Friday, September 10, 2004


I received a call from a User that said she could not access her Office applications. That they were not found. Many times, Office applications are run from a netword drive rather than being installed locally so should the user loose their network connection or their server connection, they will loose Office.

I asked the user if she had any other problems and she said that she had problems signing on but she had gotten past that. Ahh! Theory #1: She had a problem signing on to the server and selected "Workstation Only" to signon. She had thus skipped signing onto the server and thus didn't have the connection to the network drive from which the Office application would run.

I tried to explain that he first error she had when trying to sign on would be the one that tells us what her problem was but she said she didn't have any errors signing on.


"You said you had a problem signing on, what was that problem?"

At which point she puts me on hold. I know that when user's do that, they have become confused with something and have gone to get help. What confused her? I asked "what happened?"

So, her manager comes on and I explain to him that the user's problems was probably network or server related and that I had asked what her first error was because that is the one that tells us what's going on. Everything else are just symptoms. He told me that they had logged on again and didn't have any errors. I didn't believe that so I asked him to click on the My Computer icon.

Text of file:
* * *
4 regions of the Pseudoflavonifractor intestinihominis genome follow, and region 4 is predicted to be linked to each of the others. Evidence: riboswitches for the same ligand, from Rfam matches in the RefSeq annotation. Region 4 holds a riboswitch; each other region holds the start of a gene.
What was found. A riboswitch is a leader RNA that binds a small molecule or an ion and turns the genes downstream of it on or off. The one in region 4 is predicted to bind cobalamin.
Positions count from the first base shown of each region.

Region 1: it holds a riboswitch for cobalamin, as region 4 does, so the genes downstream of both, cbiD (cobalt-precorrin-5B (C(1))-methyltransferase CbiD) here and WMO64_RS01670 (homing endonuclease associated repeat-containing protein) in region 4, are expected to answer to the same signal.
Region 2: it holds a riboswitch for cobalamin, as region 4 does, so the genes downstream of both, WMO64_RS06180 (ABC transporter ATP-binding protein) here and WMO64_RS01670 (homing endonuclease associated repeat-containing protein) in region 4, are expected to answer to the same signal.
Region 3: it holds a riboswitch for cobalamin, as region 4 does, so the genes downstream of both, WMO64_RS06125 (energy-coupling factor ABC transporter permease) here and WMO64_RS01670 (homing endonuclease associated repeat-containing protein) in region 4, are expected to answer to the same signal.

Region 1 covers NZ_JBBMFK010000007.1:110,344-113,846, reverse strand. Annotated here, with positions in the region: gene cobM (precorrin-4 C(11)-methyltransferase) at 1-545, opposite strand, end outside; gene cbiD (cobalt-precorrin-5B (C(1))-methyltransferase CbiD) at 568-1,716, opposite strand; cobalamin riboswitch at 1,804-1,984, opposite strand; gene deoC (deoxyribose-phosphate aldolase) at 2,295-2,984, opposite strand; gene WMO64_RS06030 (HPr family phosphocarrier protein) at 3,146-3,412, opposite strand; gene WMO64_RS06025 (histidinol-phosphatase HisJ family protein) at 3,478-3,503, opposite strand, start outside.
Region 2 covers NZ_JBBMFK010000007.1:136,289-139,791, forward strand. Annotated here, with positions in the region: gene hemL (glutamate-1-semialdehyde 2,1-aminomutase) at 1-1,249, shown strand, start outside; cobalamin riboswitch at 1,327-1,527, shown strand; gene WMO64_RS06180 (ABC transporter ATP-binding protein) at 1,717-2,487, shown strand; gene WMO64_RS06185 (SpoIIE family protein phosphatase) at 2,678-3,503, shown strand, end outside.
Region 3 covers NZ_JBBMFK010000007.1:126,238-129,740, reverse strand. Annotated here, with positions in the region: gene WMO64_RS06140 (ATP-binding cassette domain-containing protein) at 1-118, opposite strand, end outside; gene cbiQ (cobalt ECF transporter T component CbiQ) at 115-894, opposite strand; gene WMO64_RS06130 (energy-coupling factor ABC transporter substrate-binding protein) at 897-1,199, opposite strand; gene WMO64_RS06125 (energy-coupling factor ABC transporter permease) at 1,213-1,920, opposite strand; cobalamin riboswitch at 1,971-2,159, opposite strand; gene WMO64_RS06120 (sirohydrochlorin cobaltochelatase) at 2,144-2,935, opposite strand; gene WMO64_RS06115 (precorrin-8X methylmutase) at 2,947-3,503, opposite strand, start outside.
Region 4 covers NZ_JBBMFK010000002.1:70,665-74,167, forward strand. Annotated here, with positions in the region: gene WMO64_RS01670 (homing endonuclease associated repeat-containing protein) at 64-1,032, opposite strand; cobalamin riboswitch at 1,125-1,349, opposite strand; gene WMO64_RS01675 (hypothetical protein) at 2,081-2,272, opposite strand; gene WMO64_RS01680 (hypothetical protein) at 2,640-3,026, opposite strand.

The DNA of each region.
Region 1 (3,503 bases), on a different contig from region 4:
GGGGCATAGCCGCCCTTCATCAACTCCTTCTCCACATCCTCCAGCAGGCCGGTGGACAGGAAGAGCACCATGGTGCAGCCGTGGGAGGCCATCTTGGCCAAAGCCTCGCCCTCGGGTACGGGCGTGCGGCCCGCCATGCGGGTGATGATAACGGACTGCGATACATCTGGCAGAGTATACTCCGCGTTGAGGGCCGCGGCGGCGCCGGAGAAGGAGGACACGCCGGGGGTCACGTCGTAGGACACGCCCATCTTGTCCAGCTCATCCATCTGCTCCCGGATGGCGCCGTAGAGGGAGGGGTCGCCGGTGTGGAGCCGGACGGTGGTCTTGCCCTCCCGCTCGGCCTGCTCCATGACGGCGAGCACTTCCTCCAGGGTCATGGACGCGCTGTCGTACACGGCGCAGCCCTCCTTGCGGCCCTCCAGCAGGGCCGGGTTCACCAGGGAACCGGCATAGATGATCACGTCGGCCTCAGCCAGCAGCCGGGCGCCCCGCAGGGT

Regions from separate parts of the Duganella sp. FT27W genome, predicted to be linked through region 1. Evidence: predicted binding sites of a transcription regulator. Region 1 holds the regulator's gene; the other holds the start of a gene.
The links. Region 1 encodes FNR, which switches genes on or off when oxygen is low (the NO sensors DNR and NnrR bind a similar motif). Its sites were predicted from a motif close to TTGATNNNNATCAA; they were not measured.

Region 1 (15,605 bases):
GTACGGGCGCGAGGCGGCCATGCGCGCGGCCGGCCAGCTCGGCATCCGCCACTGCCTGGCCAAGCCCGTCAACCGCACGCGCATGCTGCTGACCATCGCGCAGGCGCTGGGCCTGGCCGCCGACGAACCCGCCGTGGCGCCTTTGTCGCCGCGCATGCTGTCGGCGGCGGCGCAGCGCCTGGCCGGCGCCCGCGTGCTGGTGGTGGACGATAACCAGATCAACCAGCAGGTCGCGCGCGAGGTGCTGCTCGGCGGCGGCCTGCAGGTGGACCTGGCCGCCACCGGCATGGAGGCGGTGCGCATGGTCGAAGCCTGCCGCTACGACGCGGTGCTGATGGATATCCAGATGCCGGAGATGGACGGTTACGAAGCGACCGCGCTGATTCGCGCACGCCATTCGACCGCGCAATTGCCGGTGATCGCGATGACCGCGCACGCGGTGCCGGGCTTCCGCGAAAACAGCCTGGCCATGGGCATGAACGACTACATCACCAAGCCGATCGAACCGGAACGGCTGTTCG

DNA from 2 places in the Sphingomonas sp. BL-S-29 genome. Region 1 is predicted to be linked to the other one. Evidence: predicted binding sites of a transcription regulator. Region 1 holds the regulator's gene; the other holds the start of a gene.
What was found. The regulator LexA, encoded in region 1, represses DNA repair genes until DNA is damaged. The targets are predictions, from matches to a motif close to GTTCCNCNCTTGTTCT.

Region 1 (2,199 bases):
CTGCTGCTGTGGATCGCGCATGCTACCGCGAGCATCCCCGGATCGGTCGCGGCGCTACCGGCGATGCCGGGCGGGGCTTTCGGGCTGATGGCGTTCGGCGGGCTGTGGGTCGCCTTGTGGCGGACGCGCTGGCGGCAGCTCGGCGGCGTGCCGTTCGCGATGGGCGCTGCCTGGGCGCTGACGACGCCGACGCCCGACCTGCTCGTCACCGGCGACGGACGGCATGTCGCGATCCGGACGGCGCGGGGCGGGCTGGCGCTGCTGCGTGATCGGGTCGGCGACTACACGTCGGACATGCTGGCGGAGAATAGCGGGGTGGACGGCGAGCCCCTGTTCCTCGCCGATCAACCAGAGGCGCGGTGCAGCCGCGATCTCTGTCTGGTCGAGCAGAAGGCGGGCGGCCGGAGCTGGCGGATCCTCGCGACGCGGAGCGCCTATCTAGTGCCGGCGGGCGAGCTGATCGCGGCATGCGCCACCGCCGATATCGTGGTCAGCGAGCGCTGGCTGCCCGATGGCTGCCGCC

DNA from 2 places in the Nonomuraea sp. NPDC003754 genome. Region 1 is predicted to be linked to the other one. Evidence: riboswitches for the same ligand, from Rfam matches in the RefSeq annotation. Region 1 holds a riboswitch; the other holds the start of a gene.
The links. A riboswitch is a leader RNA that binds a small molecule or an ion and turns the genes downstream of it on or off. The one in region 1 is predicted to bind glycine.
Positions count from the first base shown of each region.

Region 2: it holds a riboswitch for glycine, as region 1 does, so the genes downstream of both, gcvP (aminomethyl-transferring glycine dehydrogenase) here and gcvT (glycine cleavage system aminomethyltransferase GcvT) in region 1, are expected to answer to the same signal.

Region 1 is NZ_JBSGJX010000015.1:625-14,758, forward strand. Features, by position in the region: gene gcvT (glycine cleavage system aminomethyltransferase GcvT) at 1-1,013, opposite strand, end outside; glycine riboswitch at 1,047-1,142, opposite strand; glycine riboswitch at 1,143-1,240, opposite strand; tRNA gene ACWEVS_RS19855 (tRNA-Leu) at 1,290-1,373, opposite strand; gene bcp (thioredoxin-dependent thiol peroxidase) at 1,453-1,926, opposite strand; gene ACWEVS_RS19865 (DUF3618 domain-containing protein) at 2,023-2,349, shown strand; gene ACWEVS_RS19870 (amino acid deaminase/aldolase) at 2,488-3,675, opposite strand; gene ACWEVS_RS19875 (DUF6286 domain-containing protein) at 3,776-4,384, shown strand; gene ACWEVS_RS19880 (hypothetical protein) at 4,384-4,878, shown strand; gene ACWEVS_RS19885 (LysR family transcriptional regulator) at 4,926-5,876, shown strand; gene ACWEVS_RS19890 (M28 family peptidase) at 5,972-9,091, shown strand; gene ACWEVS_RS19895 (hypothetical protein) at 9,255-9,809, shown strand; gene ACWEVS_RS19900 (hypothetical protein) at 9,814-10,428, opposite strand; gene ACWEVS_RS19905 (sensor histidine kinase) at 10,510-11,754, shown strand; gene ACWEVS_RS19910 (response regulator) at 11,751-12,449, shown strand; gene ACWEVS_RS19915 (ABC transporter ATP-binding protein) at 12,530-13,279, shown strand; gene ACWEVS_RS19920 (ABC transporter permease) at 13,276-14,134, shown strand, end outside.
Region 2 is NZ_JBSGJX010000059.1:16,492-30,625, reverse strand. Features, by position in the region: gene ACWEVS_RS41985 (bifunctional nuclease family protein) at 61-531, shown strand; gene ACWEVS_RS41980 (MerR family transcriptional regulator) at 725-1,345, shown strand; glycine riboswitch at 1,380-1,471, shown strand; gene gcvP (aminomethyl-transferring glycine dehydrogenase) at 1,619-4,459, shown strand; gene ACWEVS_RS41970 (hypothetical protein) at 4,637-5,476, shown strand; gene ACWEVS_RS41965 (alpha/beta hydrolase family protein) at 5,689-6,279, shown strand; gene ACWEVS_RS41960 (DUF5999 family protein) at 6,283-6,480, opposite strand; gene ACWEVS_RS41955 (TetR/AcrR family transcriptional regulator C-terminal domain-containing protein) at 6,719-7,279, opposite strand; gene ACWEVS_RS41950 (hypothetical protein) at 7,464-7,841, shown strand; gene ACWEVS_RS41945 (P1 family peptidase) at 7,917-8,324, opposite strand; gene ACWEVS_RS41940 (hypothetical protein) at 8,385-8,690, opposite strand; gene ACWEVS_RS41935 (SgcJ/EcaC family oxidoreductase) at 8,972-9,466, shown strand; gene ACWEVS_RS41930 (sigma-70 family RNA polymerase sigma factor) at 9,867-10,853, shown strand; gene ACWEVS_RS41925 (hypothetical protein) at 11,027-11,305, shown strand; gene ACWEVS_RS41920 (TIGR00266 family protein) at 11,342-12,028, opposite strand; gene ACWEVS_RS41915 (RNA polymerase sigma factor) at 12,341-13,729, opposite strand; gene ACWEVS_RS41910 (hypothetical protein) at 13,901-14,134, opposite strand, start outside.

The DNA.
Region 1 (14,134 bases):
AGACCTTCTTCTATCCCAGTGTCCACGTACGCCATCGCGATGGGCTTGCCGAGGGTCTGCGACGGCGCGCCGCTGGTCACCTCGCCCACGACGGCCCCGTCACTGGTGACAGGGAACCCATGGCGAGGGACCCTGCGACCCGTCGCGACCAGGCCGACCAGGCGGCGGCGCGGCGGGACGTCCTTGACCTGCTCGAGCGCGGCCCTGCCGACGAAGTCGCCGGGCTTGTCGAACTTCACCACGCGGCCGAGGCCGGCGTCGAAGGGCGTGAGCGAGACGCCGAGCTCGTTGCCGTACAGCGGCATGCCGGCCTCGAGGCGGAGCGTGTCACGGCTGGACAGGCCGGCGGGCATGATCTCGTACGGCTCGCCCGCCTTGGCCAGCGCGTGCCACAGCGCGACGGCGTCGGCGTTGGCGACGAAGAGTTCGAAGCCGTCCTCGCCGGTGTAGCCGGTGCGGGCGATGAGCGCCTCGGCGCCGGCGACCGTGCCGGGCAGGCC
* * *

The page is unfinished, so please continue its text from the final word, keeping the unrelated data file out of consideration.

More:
Once there I asked if any network drives were listed there.


"Ahh," I said, "Without the network drives, the user isn't going to be able to access the Office applications running from those drives."

He then proceeded to read off a list of drives, A: floppy, C: windows, D: CD rom, M. . . .

"M:? That's a network drive"

He wanted my full name and asked why I was so rude.


If I asked you the question, "Do you have a thingswoggle on your desktop," you shouldn't answer either "yes" or "no" if you have no idea what the hell a thingswoggle is. Why is it that users insist on answering these questions and then call me rude for pointing it out? If I ask what the problem is, you shouldn't have to get a manager to help. Just tell me what happened. You were there at the time, right? Users often claim "computer illiteracy" but it has nothing to do with computers. It's simple literacy and observation. What does the error message say? What is on your screen? What happened next?

Finally I asked him to have the user log off and log back. Miraculously, they were able to sign on, the network drives connected and the Office applications worked.

No comments: